How much fruit and vegetables should I eat?

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A recent study has suggested that we should significantly increase the amount of fruit and vegetables we eat from five a day to at least seven. In fact other studies have recommended 11 a day to prevent cancer.
Ref; Oyebode O, Gordon-Dseagu V, Walker A, Mindell J. Fruit and vegetable consumption and all-cause, cancer, and CVD mortality: analysis of Health Survey for England data. J Epidemiol Community Health Published Online First: [31 March 2014] doi:10.1136/jech-2013-203500
This study shows that eating vegetables is better for us than eating fruit (probably because fruit has far more sugar in it) and that eating tinned fruit seems to be positively bad for us (again, probably because it is often in a syrup). Also the study found no benefit from drinking fruit juice, and so this would be the same for commercially bought smoothies.  This study also suggested eating no more than 3 pieces of fruit a day and the rest of your portions to be vegetables.  Importantly, you should eat them, not drink them.
So how do you eat your seven-a-day?
The Functional medicine model of nutritional research recommends you to eat a “rainbow”.  The key message is variety. Apparently we eat only 11 foods on a regular basis and often that’s habit and lack of time in a busy life to think about what you are putting in your body as fuel.
How do you eat a rainbow?

1) Add Blue and Purple to your breakfast
Blue and purple foods get their colouring from a group of flavonoids called anthocyanins. They are particularly high in blackberries, and blueberries,. There is evidence that anthocyanins may improve memory and cognitive function in people as they get older. They are also really important in fighting cancer and reducing heart disease.  Just add some fresh or frozen blackberries or blueberries to your cereal or porridge in the morning to give a lovely splash of colour and taste.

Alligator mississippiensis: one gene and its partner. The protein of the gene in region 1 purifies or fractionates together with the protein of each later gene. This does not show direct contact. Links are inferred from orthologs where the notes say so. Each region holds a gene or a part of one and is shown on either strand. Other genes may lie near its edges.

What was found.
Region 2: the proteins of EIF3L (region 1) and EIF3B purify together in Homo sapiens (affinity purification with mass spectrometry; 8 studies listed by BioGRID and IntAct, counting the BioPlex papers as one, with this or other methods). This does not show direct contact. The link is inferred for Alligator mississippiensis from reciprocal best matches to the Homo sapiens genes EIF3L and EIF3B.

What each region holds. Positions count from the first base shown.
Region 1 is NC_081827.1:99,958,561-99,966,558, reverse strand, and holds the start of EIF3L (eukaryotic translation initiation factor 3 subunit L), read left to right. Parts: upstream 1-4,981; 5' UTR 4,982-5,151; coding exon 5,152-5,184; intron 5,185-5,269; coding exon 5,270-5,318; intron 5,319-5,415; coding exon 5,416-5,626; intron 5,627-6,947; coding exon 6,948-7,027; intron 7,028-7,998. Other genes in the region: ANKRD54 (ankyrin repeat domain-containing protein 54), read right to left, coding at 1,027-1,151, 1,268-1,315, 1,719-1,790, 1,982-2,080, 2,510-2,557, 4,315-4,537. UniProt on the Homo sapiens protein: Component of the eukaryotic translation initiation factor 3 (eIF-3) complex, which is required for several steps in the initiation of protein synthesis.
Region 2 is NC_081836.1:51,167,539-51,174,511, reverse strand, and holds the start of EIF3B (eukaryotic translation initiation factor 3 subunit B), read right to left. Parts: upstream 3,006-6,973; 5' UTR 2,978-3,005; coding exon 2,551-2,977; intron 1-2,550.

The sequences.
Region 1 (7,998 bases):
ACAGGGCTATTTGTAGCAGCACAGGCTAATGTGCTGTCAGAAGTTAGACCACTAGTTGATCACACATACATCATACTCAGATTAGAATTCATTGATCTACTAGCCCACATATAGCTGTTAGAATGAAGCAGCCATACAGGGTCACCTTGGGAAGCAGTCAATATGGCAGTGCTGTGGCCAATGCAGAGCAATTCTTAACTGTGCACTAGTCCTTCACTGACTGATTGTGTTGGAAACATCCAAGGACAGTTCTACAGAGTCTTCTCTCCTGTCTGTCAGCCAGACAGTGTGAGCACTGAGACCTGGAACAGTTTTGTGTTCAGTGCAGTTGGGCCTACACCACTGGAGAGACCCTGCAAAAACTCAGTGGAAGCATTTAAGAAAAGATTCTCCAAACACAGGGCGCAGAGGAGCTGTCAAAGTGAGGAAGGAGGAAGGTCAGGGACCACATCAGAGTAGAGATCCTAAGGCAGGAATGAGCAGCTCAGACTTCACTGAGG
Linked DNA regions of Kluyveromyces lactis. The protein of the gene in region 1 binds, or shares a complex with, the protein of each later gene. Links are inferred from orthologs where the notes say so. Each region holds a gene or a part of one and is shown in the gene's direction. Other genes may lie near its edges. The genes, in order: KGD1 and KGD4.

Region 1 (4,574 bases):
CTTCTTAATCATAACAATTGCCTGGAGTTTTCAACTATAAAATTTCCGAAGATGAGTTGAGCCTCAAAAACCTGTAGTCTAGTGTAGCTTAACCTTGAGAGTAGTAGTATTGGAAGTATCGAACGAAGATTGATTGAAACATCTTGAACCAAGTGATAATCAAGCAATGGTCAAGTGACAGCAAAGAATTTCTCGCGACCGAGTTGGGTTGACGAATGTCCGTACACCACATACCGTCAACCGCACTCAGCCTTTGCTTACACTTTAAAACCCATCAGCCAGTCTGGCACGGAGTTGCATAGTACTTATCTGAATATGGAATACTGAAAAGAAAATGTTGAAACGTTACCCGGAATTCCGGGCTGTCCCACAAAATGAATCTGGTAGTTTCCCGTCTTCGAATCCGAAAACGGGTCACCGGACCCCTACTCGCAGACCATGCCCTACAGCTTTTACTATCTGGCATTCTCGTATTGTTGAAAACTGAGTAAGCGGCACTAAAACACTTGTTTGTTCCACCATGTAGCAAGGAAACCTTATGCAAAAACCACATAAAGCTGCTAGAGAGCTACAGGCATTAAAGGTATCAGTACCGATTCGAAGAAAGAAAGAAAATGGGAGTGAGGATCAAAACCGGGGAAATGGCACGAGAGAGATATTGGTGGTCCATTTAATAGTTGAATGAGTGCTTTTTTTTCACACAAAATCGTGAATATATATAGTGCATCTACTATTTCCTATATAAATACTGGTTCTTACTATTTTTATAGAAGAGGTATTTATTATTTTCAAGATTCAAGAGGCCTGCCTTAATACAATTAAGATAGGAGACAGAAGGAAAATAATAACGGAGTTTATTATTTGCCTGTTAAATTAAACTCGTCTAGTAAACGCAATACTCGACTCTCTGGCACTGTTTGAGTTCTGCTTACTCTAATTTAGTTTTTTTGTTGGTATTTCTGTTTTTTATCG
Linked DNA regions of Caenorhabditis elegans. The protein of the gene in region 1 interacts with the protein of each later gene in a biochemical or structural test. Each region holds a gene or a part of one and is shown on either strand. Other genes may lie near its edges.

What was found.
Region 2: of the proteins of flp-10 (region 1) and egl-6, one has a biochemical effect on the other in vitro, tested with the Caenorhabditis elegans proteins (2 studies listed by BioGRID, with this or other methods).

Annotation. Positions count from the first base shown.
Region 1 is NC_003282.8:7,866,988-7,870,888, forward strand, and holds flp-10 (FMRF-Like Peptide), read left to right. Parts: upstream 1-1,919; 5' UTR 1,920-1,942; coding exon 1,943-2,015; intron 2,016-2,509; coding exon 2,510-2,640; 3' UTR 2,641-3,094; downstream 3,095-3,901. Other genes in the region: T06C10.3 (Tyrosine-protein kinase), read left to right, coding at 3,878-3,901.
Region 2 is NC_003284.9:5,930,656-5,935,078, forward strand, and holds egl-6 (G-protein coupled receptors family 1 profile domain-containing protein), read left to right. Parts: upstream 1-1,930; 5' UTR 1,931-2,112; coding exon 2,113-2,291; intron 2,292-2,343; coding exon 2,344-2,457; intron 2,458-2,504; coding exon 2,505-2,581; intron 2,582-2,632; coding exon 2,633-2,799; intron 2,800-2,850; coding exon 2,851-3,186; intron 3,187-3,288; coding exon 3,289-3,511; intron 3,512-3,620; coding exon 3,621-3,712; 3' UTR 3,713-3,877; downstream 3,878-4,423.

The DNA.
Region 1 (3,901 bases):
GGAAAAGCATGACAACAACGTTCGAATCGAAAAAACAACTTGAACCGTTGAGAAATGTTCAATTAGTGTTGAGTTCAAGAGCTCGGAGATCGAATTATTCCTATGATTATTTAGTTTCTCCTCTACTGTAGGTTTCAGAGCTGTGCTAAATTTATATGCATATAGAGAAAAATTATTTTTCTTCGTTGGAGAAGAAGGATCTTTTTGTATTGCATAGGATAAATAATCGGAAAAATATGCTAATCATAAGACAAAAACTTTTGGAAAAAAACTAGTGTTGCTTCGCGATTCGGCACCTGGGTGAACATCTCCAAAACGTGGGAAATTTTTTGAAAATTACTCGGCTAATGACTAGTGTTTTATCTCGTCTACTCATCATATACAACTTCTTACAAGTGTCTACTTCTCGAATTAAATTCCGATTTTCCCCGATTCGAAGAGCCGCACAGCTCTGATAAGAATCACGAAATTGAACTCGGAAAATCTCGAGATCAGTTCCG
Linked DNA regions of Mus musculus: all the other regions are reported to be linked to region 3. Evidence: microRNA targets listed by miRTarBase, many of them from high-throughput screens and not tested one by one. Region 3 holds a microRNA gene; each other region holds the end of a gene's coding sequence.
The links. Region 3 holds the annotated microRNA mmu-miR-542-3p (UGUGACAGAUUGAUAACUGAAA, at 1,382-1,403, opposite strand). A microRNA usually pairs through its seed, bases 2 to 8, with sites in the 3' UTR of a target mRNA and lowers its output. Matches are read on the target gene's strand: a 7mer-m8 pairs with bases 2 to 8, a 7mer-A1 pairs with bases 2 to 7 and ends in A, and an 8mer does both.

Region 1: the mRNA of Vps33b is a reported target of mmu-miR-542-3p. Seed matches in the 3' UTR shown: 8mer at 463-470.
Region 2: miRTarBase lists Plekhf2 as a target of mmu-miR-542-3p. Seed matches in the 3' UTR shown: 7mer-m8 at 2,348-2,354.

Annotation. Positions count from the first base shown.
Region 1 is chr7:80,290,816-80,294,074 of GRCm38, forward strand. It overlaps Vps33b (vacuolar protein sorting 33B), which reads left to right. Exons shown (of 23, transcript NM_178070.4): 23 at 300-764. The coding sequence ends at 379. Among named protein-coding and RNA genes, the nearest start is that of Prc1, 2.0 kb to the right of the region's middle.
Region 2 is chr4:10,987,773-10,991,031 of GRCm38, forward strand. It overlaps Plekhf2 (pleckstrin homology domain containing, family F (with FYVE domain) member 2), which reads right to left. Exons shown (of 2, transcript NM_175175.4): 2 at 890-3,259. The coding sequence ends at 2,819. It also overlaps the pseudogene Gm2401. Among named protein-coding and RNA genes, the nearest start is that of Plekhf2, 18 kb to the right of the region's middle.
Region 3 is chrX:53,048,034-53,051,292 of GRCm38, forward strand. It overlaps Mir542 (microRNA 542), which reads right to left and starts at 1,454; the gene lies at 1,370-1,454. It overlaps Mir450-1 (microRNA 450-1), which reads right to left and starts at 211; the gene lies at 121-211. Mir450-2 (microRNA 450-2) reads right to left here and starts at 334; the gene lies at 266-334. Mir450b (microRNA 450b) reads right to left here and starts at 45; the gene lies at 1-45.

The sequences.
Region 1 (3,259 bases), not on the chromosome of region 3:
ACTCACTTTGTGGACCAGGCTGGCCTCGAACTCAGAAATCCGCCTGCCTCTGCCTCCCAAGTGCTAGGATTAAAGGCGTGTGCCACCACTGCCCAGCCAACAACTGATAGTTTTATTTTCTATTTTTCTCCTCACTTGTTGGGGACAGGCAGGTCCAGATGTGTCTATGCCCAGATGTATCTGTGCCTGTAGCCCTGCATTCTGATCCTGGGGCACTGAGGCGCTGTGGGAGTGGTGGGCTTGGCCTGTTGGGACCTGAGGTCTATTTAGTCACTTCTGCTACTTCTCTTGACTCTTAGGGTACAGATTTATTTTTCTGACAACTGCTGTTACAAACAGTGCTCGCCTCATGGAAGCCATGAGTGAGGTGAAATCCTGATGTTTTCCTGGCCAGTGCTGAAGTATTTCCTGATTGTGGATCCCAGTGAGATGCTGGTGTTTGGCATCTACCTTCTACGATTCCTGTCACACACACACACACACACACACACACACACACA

If you really want to be healthy you could drink some beetroot juice which is great for the liver.
2) Add Orange and Yellow to your snack
Fruit and vegetables with yellow or orange in them are rich in carotenoids. Eg orange peppers and carrots. The type of carotenoid you find in carrots can be converted to retinol, an active form of vitamin A. As vitamin A is important for healthy eyesight, this may explain why carrots are supposed to help you see in the dark. Vitamin A also plays an important role in bone growth and regulating our immune system. As well as carrots you will also find carotenoids in sweet potatoes, tomatoes, and butternut squash.
Raw carrots with hummous will give a healthy energy boost midmorning to stop the cravings for cakes and biscuits with your midmorning tea and coffee.

3) Add Red to your lunch
Another class of carotenoids that produces the colour red are called the lycopenes. Lycopenes are rich in red tomatoes and especially cooked tomatoes which actually boosts the levels of lycopene. The reason is that heat helps break down the plant’s thick cell walls, making the nutrient more available.   So fresh tomato soup or roasted tomatoes, sundried tomatoes or just plain fresh tomatoes are really good for your immune system, eyesight and skin as it protects you from the damage caused by the sun.
4) Add White to your afternoon snack
A banana is a great stop gap until dinner.  It also contains magnesium and potassium, calming down the adrenals from the stress of the day.  Try eating with some nuts and seeds to give you a boost of energy, also good for minerals and protein.

5) Add Green to your dinner
Add “leafy greens” to your evening meal ideally steaming them for 8-10 mins and , include spinach, chard, lettuce and kale, which are a good sources of minerals such as magnesium, manganese and potassium. These are vital for preventing high blood pressure, recovery from exercise and reducing muscle cramp!  It doesn’t take long also to do a stirfry , mixing in your greens with all the colours!
Cabbage, cauliflower, broccoli and sprouts are members of the brassica family contain sulphur and organosulphur compounds. Sulphur is essential for the production of glutathione, an important antioxidant.  Glutathione protects your brain from Alzheimer’s and cognitive decline in later life.  Well worth eating that extra sprout!!

So by adding in an extra apple after one of your meals and a bowl of salad with your lunch, you have your 7 a day.  Dare I say you will see the difference!!
Further advice
http://www.nhs.uk/livewell/5aday/documents/downloads/5aday_portion_guide.pdf

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